A second dog tested positive for coronavirus SARS-CoV-2 in Hong Kong, reported the South China Morning Post. Doctor’s diagnosed the dog’s owner with COVID-19, the disease caused by the coronavirus. Health officials analyzed oral and nasal swabs from the dog, a 2-year-old German Shepherd, and another dog from the same home in Pok Fu Lam, a residential district of Hong Kong. The German Shepherd’s results confirmed the presence of the coronavirus, but the dog remained asymptomatic. The other dog’s tests came back clean. The dogs remain in quarantine. Hong Kong’ Agriculture, Fisheries and Conservation Department health officials told the South China Morning Post that they believed this to be another case of human-to-dog transmission.
In late Feb., another dog in Hong Kong, a Pomeranian, tested positive for the presence of coronavirus SARS-CoV-2, the first worldwide. Health officials used real-time polymerase chain reaction (PCR) to find signs of the virus's genetic material. This dog also showed no symptoms of COVID-19.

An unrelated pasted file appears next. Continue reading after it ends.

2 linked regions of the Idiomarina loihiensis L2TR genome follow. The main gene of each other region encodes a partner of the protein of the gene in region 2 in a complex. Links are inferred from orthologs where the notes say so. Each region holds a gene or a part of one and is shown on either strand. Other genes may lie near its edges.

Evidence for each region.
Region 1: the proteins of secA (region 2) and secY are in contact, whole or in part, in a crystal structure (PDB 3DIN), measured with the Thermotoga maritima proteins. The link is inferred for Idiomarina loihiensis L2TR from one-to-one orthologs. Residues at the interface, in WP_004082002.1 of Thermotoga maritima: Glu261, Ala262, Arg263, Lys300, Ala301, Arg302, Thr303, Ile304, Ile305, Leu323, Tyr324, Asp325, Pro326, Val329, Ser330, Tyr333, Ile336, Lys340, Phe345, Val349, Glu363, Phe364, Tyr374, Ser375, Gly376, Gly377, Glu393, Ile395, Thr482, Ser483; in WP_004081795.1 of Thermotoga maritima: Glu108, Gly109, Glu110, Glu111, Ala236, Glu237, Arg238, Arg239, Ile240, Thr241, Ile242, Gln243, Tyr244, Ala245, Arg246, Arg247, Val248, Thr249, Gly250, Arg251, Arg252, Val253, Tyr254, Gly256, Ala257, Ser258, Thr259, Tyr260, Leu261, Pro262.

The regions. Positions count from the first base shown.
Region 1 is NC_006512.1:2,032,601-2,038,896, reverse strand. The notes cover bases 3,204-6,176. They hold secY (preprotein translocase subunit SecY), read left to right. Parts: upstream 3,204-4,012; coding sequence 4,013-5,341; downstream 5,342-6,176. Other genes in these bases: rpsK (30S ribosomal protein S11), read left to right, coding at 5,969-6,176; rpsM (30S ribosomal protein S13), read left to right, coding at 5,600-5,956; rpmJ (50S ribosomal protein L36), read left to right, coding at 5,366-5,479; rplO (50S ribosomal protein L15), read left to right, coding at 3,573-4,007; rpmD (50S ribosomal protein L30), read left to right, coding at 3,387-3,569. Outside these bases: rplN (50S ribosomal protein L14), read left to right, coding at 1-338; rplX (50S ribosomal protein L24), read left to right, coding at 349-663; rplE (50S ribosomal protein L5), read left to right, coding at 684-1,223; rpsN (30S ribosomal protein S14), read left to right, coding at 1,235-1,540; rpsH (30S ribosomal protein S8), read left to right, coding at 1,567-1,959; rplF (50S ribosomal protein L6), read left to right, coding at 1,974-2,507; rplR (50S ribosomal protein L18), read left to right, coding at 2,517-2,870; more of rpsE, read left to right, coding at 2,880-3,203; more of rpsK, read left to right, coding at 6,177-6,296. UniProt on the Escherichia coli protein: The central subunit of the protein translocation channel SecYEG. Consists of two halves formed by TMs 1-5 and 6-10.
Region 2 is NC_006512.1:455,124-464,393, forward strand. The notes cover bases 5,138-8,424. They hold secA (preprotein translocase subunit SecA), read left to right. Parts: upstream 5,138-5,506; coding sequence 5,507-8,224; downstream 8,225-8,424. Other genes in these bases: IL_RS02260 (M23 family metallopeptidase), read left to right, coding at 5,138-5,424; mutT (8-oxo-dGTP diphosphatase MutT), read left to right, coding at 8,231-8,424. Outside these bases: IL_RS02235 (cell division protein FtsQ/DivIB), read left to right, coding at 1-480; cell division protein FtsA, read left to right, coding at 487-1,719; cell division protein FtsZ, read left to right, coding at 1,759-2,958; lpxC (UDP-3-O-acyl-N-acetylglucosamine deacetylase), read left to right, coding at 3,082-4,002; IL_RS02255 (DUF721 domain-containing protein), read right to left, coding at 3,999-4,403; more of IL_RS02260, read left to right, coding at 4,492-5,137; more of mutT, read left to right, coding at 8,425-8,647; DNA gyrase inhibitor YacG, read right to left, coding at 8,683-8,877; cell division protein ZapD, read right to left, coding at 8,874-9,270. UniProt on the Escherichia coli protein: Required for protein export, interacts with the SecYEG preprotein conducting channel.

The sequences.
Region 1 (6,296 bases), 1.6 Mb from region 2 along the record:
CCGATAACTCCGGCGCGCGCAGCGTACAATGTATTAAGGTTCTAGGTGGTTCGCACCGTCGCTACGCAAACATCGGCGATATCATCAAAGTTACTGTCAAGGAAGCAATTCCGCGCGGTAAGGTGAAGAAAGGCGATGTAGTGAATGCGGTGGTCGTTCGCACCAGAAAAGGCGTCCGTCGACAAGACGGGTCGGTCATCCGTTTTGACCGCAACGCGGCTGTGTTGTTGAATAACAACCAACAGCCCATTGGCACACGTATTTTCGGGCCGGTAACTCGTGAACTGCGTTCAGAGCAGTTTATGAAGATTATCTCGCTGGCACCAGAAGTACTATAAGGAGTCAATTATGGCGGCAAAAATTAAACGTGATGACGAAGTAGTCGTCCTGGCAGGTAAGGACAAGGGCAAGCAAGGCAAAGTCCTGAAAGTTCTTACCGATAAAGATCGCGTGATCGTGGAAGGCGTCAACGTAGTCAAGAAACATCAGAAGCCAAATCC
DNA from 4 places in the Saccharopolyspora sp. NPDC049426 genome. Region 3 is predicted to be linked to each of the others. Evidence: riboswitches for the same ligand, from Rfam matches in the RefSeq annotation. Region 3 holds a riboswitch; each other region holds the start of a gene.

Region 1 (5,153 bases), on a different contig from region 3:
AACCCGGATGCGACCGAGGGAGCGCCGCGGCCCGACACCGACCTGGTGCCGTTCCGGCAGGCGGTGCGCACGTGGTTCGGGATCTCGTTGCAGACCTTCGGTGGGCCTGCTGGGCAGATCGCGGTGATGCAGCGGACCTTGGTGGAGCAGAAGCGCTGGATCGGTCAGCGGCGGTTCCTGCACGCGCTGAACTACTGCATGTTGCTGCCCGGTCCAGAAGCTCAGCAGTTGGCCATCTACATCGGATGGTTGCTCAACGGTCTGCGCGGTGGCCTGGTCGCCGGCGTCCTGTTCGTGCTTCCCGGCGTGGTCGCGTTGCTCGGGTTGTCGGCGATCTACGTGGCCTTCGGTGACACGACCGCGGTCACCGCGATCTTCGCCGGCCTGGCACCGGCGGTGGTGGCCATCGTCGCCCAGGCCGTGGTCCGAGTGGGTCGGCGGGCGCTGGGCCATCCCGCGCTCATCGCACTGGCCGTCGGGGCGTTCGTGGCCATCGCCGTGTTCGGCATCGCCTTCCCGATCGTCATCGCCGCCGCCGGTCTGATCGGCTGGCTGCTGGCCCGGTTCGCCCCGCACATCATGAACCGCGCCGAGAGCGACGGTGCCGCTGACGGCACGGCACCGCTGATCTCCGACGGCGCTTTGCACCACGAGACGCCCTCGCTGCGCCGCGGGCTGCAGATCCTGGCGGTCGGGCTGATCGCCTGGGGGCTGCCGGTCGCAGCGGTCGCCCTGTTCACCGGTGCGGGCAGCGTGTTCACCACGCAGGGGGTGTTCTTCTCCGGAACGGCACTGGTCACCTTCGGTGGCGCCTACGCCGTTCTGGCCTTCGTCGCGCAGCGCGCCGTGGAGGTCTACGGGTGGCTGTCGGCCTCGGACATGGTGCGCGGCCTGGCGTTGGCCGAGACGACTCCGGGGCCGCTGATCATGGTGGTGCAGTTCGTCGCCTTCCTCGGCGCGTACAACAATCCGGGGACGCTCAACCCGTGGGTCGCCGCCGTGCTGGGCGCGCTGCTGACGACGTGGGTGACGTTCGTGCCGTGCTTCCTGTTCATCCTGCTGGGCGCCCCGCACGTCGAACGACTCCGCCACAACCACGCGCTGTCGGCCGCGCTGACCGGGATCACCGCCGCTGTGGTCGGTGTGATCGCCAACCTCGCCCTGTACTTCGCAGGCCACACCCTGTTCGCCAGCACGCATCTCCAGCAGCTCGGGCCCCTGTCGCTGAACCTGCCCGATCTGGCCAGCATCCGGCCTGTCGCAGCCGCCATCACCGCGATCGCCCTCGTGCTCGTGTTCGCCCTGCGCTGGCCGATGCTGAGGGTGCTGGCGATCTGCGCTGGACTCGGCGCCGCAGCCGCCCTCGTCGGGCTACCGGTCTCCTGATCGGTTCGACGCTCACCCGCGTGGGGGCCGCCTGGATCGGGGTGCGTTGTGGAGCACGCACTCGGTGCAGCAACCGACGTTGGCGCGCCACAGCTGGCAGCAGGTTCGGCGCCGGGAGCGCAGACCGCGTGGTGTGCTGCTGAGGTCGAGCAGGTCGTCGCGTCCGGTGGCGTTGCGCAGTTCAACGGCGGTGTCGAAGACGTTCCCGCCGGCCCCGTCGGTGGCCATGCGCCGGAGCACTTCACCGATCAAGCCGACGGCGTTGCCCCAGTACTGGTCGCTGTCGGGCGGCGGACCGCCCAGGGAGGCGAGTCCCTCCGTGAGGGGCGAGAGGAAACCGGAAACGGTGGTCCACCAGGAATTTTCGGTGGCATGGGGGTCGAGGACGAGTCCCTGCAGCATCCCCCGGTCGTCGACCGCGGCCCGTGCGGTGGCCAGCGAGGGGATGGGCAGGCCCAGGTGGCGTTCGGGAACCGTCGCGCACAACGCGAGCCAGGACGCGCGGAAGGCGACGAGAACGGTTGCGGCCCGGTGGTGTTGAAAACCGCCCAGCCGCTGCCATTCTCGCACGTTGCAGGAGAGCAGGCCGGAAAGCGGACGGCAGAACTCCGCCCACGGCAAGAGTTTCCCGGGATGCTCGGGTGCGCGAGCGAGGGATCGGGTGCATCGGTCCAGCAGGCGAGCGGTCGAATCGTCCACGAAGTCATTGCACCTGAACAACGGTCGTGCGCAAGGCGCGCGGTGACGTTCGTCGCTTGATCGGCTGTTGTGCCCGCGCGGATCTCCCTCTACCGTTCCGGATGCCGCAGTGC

The results were described as a “weak positive” by Hong Kong’ Agriculture, Fisheries and Conservation Department. The American Veterinary Medical Association stated in a FAQ that no evidence suggests dogs or cats can become sick from this coronavirus. Likewise, the Centers for Disease Control, World Organization for Animal Health (OIE) and World Health Organization have no evidence that pets can be a source of SARS-CoV-2 infection or spread COVID-19 to people.
“There is no evidence that dogs play a role in the spread of this human disease or that they become sick…,” according to the OIE Questions and Answers on the 2019 Coronavirus Disease (COVID-19). “While there is no evidence of a COVID-19 infection spreading from one animal to another, keeping animals that test positive for COVID-19 away from unexposed animals should be considered best practice.”
View our continuing coverage of the coronavirus/COVID-19 pandemic.
New shelter data casts doubt on whether the pet population and pet ownership are truly growing.
While the pandemic caused unprecedented suffering worldwide in 2020, the disruptions to dogs, cats and other pets adoption numbers may normalize in 2021.